After FZD4 was identified as the FEVR gene at the EVR1 locus, we screened genomic DNA from two affected individuals from a linked family for mutations in this gene by direct sequencing. Both strands of FZD4 were sequenced using four-lane chemistry (to enable easy detection of heterozygotes) and the resulting sequences were checked by two individuals. Unexpectedly, we were unable to detect a mutation in this gene. The clinical data for this family have been reported previously and was clearly consistent with a diagnosis of FEVR [22]. Earlier genetic analysis on this family had also shown that it undoubtedly linked to the EVR1 locus with a maximum lod score of 5.55 at a recombination fraction of 0.00, obtained for marker D11S533 (D11S533 is physically located between D11S1291 and D11S937, and maps genetically alongside D11S937) [22].

We investigated this finding further by performing high-resolution genotyping in nine individuals from this family (Figure 2). We analyzed 25 polymorphic markers located on chromosome 11q12-11q14. The haplotype data for the twelve most informative markers is shown in Figure 2. The order and genetic location of these markers is as follows: 11cen - D11S1298 (59.77 cM) - D11S1983 (64.21 cM) - D11S1368 (64.93 cM) - D11S4136 (71.60 cM) - D11S4139 (72.82 cM) - D11S4207 (76.13 cM) - D11S1291 (77.78 cM) - D11S937 (79.98 cM) - D11S4172 (82.57 cM) - D11S2002 (85.48 cM) - D11S1354 (87.89 cM) - D11S896 (89.69 cM) - 11qtel (genetic distances are taken from the chromosome 11p telomere). According to the University of California, Santa Cruz (UCSC) April 2003 Genome Browser, FZD4 is contained within the same genomic clone as the marker D11S896 (RP11-736K20-AP001528).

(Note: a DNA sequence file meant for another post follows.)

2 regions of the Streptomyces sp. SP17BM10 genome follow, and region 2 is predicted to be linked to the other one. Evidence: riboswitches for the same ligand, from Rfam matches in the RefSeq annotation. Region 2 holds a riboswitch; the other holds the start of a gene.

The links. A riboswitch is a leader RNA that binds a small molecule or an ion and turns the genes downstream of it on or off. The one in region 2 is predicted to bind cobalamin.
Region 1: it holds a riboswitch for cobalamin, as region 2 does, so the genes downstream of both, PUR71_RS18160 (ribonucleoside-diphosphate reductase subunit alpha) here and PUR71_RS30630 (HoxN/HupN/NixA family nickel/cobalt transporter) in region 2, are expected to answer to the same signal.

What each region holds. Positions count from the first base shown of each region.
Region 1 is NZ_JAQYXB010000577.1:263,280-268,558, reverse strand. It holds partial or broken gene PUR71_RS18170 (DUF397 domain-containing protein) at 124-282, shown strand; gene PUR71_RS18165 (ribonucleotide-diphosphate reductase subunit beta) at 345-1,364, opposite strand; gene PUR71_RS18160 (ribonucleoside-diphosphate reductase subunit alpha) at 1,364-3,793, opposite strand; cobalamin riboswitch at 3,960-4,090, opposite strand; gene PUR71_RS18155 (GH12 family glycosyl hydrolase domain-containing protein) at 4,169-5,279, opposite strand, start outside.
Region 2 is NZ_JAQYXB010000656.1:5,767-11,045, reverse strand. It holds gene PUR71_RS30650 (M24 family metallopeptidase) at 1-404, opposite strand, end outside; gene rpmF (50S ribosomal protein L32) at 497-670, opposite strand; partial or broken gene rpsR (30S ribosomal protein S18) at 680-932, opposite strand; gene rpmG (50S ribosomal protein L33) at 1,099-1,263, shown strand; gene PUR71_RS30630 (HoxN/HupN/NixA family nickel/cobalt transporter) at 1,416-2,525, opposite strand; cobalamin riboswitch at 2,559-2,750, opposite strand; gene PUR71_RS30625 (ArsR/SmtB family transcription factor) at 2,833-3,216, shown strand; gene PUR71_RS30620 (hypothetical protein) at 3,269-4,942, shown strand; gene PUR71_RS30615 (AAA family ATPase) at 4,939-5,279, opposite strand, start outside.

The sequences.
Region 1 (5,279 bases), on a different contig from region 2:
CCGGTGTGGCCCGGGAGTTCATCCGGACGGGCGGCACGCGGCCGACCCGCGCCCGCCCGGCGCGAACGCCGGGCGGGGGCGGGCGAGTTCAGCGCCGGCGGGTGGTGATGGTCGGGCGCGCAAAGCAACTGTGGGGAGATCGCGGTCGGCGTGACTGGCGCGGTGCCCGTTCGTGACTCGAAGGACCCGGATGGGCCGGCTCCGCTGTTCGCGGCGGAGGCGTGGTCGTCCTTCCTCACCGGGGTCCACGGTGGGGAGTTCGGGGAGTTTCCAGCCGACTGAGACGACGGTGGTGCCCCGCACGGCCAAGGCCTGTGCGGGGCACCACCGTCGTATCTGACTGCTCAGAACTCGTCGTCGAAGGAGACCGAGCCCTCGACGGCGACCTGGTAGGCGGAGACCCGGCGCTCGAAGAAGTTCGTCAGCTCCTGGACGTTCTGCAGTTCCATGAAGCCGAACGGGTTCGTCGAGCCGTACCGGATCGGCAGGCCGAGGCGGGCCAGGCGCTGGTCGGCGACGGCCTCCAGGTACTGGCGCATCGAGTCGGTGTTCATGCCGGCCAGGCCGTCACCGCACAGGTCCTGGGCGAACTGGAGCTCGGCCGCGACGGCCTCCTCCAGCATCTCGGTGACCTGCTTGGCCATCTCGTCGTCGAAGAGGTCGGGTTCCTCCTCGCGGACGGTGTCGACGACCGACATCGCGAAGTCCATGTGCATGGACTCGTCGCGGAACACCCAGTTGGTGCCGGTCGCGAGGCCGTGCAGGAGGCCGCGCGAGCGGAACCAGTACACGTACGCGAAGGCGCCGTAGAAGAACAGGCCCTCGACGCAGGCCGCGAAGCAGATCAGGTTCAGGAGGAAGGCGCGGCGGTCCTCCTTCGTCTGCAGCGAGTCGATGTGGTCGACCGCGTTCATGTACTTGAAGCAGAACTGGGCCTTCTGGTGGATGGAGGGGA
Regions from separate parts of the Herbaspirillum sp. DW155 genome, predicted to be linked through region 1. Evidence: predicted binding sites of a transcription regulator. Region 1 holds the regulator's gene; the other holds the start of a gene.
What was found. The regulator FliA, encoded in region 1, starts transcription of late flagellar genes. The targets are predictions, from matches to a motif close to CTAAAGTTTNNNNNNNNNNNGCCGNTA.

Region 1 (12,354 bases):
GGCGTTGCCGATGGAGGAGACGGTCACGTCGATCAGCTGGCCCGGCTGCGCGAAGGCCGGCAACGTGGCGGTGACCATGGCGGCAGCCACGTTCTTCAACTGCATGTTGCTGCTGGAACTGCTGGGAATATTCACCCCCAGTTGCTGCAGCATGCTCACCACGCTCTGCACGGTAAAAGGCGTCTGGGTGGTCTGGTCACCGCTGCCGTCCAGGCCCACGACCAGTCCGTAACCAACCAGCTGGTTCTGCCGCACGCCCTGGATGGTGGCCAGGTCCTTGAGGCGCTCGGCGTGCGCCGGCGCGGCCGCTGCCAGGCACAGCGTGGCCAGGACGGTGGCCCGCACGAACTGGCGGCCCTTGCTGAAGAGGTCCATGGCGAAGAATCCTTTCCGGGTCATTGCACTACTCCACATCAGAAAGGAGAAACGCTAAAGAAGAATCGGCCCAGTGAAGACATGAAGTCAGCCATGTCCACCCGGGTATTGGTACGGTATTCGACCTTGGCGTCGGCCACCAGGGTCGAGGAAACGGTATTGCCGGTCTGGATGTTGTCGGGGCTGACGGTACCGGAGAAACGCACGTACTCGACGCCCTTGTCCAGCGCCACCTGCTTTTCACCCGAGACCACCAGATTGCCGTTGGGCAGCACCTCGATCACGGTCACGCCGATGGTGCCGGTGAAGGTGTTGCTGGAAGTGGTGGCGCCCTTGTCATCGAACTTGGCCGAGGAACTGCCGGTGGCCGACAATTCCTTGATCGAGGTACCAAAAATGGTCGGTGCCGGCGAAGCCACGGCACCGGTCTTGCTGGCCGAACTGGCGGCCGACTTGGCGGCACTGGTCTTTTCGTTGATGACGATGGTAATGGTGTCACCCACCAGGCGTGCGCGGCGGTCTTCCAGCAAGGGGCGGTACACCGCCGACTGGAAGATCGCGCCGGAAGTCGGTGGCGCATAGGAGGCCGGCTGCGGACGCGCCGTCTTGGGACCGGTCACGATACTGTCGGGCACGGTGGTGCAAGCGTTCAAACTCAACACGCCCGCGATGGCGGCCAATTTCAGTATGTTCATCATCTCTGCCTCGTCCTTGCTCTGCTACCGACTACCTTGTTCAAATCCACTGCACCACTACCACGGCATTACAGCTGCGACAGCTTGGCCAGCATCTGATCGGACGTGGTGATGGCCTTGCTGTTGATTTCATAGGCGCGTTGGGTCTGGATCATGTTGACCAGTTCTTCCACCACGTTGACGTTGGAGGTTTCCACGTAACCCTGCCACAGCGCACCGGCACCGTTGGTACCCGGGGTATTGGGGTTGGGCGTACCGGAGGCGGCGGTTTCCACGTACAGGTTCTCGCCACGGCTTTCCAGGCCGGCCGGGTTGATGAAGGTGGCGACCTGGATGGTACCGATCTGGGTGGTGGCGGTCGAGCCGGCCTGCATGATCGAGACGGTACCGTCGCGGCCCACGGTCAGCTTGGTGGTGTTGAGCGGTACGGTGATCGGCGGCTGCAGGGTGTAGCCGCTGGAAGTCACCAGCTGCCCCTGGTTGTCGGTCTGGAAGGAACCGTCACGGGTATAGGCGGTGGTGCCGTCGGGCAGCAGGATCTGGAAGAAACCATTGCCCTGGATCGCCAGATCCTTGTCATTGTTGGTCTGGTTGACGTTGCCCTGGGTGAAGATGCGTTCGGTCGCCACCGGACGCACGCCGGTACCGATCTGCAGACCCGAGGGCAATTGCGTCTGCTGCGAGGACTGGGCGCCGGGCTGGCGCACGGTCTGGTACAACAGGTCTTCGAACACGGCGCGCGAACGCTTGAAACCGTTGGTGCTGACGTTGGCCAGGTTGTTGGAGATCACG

The affected individual III:7 clearly shows a crossover between the disease haplotype and markers D11S937, D11S4172, D11S2002, D11S1354, and D11S896. This crossover excludes FZD4 genetically and defines the telomeric limit of the disease interval in this family, D11S937, which is located 10 cM centromeric to FZD4.